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Washington State Taxes Electric Car Drivers For loss of Gasoline Tax

States caught with the conundrum of electric vehicles not paying taxes are working to find ways to leverage loss income. Washington’s answer is a $100 EV tax.


It had to happen, some states are caught between encouraging people to buy more, hence the incentives on cleaner energy cars such as rebates on electric vehicles. The problem with electric vehicles, and certainly not for those who own one is that they don’t pay gasoline taxes, removing important funds from repairing the dilapidated state of our roads. Washing ton State is trying to balance incentives and making it fair for everyone.

Washington State Taxes EV Drivers. Washington state electric vehicles, EV owners will soon have to pay a $100 tax other motorists don’t have to pay, at least directly. The reason is that the tax works to partially make up for the loss of fuel taxes. Since EV owners don’t pay for fuel at the pump, this lack of tax that goes into up-keeping our roads and more needs to be found somewhere else. The yearly $100 tax should be payable when the owner registers the vehicle at the DMV and will only effect vehicles powered by electricity that can go above 35 mph. See David Herron's article for more info: Washington State electric car tax going into effect in 2013.

$100 Is a Bargain! No matter how you look at it, $100 is still a bargain compared to how much money you spend on gasoline, it’s continual trend up in price and yearly budget. Still, this is another $100 to factor into the equation whether or not to buy an EV for Washingtonians. And we can bet other states will closely watch how this tax is received. Will it hinder sales of EVs? Not necessarily. After all, EV owners are well aware they escape the taxes that maintain the road they drive on. At some point, EVs will also have to pay their fare shares to use roads.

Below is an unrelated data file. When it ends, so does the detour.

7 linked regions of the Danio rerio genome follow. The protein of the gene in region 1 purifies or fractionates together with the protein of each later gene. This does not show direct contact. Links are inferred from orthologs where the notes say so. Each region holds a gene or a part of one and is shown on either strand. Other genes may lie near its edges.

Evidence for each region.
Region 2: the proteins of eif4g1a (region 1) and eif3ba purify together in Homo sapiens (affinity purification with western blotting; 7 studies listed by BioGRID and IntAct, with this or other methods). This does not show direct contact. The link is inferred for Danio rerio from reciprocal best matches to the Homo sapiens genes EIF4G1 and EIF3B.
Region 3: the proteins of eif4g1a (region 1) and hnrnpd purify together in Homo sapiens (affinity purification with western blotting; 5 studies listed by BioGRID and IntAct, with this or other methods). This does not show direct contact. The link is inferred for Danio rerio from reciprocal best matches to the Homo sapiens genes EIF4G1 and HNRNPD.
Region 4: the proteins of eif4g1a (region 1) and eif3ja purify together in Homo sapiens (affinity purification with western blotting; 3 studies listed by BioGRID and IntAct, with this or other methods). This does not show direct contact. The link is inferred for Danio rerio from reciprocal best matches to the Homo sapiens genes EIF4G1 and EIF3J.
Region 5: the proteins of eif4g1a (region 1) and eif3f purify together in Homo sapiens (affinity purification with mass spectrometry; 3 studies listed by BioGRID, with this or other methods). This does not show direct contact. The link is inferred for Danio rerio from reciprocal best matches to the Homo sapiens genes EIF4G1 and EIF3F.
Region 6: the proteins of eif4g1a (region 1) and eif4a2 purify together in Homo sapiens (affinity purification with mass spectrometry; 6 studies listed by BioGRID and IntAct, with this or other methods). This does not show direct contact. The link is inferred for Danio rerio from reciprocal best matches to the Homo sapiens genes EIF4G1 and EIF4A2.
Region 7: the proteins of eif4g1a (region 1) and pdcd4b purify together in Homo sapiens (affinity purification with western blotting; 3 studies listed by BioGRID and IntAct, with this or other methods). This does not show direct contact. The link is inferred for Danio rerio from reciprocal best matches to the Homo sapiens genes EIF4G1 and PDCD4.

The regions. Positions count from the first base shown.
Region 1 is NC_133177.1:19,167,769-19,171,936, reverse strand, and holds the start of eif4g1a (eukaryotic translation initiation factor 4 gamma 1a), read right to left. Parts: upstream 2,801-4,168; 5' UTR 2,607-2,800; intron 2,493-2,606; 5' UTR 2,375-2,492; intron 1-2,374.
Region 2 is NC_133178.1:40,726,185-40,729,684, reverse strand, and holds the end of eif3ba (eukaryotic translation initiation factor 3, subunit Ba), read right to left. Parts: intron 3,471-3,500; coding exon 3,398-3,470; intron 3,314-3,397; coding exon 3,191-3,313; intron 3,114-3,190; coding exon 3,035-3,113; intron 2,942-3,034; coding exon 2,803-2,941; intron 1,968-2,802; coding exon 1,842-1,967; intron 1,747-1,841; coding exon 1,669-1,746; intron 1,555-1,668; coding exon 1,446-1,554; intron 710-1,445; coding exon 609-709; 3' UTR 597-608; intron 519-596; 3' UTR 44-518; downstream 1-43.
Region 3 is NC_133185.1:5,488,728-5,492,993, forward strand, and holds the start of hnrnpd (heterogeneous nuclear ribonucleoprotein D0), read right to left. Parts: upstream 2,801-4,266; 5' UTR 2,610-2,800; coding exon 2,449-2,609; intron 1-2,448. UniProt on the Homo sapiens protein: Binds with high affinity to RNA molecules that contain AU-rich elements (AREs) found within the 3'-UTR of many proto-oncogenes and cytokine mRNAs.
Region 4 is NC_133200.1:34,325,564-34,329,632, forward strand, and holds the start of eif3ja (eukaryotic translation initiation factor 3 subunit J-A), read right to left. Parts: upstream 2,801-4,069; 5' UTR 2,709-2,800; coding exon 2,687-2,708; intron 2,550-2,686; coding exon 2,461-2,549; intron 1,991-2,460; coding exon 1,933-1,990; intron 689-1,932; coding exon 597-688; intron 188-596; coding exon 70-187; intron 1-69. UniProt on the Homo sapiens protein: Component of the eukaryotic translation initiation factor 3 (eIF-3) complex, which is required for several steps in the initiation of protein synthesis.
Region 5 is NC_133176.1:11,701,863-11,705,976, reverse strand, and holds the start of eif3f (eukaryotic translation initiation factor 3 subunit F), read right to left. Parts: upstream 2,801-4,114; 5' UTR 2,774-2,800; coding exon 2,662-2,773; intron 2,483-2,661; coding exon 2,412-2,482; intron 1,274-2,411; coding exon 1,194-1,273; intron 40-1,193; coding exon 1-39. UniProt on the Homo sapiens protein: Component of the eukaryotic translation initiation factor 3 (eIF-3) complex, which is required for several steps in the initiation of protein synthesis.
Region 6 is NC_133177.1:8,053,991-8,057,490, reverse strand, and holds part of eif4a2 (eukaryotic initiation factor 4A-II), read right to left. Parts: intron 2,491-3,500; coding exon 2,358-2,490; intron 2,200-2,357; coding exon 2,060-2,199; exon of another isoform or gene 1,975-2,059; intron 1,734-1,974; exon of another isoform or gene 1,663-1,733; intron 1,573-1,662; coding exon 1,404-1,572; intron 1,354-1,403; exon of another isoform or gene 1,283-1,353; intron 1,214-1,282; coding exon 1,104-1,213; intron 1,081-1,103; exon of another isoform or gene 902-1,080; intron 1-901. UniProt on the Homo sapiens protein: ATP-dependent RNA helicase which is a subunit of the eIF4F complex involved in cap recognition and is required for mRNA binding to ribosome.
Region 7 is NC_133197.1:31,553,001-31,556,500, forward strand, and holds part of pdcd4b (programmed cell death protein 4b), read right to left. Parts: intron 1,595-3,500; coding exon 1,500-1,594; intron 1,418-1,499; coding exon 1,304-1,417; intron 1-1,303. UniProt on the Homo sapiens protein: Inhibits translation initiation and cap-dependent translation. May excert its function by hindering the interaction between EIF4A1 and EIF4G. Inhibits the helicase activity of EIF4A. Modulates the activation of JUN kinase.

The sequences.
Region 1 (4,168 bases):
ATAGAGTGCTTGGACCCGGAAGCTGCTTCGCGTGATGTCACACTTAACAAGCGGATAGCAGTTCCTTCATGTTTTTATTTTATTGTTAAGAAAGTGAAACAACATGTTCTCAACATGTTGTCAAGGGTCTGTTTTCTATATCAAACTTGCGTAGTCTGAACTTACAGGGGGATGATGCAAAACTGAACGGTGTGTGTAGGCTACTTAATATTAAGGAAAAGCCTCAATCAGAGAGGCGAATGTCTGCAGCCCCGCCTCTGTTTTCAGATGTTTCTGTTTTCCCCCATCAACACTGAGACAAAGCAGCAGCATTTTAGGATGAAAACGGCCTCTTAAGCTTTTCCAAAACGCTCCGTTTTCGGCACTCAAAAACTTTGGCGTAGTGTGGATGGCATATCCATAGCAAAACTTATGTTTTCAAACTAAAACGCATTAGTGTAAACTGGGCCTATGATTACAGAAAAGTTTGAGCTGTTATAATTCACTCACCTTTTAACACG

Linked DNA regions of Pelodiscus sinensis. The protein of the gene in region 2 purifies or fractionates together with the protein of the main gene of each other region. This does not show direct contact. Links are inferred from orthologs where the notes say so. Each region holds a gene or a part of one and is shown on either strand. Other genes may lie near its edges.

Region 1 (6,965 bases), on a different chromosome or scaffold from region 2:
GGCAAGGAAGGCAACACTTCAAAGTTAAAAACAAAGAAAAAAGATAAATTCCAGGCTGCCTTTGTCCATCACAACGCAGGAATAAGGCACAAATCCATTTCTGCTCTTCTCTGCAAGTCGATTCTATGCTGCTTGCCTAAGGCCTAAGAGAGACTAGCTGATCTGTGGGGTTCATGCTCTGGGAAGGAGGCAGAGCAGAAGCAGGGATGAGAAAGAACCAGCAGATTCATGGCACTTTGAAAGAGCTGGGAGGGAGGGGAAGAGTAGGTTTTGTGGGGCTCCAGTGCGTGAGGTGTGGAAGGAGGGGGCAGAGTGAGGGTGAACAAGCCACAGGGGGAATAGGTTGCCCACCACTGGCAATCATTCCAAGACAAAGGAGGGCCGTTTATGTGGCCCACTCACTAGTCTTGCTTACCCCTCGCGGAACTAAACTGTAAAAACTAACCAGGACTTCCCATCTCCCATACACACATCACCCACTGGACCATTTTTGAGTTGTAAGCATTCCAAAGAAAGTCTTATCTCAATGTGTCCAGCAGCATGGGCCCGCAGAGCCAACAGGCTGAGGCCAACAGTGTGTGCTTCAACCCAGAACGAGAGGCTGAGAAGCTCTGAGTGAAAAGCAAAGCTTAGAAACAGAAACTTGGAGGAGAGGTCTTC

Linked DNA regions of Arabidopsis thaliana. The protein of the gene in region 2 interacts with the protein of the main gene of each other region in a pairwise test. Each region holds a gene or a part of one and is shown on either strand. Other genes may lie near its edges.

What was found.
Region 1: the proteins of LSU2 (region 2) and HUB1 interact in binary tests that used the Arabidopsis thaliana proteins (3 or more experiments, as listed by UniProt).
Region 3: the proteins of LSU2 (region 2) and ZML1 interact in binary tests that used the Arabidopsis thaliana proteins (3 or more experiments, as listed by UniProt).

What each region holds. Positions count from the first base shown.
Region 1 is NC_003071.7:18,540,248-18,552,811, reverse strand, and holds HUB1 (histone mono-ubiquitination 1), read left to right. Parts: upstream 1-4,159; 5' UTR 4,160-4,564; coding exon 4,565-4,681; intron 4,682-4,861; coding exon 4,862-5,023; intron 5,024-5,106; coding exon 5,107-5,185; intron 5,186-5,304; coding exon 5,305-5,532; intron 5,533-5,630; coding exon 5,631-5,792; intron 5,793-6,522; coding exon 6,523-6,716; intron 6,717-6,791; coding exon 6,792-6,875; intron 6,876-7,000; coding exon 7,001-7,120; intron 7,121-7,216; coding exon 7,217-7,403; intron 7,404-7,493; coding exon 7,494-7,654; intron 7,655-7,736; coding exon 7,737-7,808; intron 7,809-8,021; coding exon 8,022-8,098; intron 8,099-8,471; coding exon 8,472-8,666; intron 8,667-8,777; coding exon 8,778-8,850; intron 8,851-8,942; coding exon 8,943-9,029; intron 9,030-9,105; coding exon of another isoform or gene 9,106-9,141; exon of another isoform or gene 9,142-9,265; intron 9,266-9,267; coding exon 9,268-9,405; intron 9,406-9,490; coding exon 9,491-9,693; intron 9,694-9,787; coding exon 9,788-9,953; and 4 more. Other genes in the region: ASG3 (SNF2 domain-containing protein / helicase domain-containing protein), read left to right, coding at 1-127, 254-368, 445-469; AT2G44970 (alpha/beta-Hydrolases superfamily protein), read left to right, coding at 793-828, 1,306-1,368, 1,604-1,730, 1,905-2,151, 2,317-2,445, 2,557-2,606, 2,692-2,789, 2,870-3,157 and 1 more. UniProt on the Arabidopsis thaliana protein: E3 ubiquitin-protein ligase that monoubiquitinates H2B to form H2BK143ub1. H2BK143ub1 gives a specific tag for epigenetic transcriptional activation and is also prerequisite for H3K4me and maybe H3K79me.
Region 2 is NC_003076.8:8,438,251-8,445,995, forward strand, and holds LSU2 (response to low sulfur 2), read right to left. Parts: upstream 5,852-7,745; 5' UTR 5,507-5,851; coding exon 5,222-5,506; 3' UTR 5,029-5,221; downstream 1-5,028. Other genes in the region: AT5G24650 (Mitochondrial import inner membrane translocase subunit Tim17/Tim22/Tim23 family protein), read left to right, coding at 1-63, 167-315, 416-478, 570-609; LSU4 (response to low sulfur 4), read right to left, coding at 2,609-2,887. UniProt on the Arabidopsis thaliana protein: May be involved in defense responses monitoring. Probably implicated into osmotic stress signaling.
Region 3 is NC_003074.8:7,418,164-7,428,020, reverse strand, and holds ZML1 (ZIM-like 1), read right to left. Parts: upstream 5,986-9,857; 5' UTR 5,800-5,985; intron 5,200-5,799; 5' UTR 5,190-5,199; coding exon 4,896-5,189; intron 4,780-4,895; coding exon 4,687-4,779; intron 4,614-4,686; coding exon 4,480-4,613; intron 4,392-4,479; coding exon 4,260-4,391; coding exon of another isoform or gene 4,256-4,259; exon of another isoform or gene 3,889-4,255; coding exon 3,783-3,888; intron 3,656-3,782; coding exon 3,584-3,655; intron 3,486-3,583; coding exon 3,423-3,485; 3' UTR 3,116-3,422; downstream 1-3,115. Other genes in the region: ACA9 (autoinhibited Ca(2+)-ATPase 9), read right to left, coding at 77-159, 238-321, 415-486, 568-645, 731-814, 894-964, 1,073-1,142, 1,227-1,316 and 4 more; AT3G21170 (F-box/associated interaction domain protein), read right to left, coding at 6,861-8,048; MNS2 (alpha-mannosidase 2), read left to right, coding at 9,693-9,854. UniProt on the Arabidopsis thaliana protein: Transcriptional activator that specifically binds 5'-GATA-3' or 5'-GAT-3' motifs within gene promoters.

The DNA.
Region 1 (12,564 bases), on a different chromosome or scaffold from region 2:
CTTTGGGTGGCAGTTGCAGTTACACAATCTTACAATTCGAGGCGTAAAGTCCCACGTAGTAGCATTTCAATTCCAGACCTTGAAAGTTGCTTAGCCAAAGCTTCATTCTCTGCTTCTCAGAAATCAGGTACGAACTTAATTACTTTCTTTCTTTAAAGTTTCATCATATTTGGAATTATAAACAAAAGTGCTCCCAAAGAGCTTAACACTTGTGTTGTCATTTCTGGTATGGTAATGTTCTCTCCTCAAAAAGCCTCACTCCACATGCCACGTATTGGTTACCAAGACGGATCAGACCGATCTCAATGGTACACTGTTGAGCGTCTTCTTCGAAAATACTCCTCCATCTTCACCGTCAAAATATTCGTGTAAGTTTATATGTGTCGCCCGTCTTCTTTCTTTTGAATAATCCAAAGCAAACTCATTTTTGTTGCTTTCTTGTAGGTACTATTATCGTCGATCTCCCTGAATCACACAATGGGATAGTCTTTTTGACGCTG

According to HybridCars, Washingtonians pay around 55.9 cents per gallon in taxes, which would make 180 gallons or so at current prices equivalent. While most people might not know off the top of their heads how many gallons of gasoline they use in a year, it is a very safe bet to acknowledge it is well over 180 gallons.

For states caught in the economic turmoil of our nation, unable to balance a budget, this might seem like a good solution. However, the relatively small amount of EV owners in states might not make this a big deal. The bigger deal is that once such a law is passed , it opens the way to raise fees year after year. While there are no easy solutions to the dilemma, some suggest slapping a tax to the electric bill that are related to charging an EV. A hard case to prove, or disprove. Nonetheless, electric vehicle owners will have to pay at some point in order to use roads, either via taxes or other means.


John Goreham    January 2, 2013 - 12:08PM

Please remember that the gasoline tax does not directly fund road repair. In fact, a significant percentage of the gasoline tax is diverted to other uses such as mass transit (trains). So It is hard to not to giggle a bit that there is a tax on EVs that then goes in part to fund trains running enpty half the time burning diesel. I am not an expert on Washington State's state tax system, but In Mass. all funds collected go to the general fund and are then spent by the legislature. It is prohibited by the state constitution to sequester funds for any specific purpose. Tolls, sales tax on cars, excise tax, even the RMV's profit, which exceeded a half billion recently, all must be placed into the general fund. Good luck trying to figure out how much auto related funding goes in vs how much comes out.

Nicolas Zart    January 2, 2013 - 12:59PM

In reply to by John Goreham

I hope the article didn't make it seem all taxes collected on gasoline went to road maintenance. That would be ludicrous, especially in California where our roads, at least in and around cities are in deplorable state. Yes, mass transit and transportation is part of the tax. Thanks for the clarification.